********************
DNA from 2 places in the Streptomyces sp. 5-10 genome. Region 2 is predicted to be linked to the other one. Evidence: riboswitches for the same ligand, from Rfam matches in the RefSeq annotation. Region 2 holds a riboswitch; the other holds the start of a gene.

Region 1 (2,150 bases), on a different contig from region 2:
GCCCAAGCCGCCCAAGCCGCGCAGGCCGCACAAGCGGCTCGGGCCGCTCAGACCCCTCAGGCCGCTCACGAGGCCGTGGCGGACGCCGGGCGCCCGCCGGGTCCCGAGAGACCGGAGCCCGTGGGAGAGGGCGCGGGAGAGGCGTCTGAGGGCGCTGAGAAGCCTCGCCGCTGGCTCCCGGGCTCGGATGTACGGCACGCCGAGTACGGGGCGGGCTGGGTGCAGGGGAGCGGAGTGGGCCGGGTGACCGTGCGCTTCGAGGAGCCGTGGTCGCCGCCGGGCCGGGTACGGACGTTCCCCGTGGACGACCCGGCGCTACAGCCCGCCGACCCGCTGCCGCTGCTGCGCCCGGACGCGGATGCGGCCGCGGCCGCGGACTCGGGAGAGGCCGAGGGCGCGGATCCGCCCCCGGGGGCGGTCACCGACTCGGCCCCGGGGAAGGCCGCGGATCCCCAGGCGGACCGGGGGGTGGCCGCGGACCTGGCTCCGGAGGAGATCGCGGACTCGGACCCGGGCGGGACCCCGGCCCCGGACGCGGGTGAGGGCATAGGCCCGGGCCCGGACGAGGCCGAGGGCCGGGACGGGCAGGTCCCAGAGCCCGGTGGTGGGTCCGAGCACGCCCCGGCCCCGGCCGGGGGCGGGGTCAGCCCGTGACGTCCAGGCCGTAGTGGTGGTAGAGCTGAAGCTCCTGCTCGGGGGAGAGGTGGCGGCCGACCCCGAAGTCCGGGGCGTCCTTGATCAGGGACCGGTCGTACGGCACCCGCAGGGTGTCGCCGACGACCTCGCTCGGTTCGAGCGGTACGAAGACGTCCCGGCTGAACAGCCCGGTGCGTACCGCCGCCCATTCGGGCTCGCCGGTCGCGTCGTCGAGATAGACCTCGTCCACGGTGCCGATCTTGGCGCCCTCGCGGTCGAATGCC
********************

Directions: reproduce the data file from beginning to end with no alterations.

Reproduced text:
DNA from 2 places in the Streptomyces sp. 5-10 genome. Region 2 is predicted to be linked to the other one. Evidence: riboswitches for the same ligand, from Rfam matches in the RefSeq annotation. Region 2 holds a riboswitch; the other holds the start of a gene.

Region 1 (2,150 bases), on a different contig from region 2:
GCCCAAGCCGCCCAAGCCGCGCAGGCCGCACAAGCGGCTCGGGCCGCTCAGACCCCTCAGGCCGCTCACGAGGCCGTGGCGGACGCCGGGCGCCCGCCGGGTCCCGAGAGACCGGAGCCCGTGGGAGAGGGCGCGGGAGAGGCGTCTGAGGGCGCTGAGAAGCCTCGCCGCTGGCTCCCGGGCTCGGATGTACGGCACGCCGAGTACGGGGCGGGCTGGGTGCAGGGGAGCGGAGTGGGCCGGGTGACCGTGCGCTTCGAGGAGCCGTGGTCGCCGCCGGGCCGGGTACGGACGTTCCCCGTGGACGACCCGGCGCTACAGCCCGCCGACCCGCTGCCGCTGCTGCGCCCGGACGCGGATGCGGCCGCGGCCGCGGACTCGGGAGAGGCCGAGGGCGCGGATCCGCCCCCGGGGGCGGTCACCGACTCGGCCCCGGGGAAGGCCGCGGATCCCCAGGCGGACCGGGGGGTGGCCGCGGACCTGGCTCCGGAGGAGATCGCGGACTCGGACCCGGGCGGGACCCCGGCCCCGGACGCGGGTGAGGGCATAGGCCCGGGCCCGGACGAGGCCGAGGGCCGGGACGGGCAGGTCCCAGAGCCCGGTGGTGGGTCCGAGCACGCCCCGGCCCCGGCCGGGGGCGGGGTCAGCCCGTGACGTCCAGGCCGTAGTGGTGGTAGAGCTGAAGCTCCTGCTCGGGGGAGAGGTGGCGGCCGACCCCGAAGTCCGGGGCGTCCTTGATCAGGGACCGGTCGTACGGCACCCGCAGGGTGTCGCCGACGACCTCGCTCGGTTCGAGCGGTACGAAGACGTCCCGGCTGAACAGCCCGGTGCGTACCGCCGCCCATTCGGGCTCGCCGGTCGCGTCGTCGAGATAGACCTCGTCCACGGTGCCGATCTTGGCGCCCTCGCGGTCGAATGCC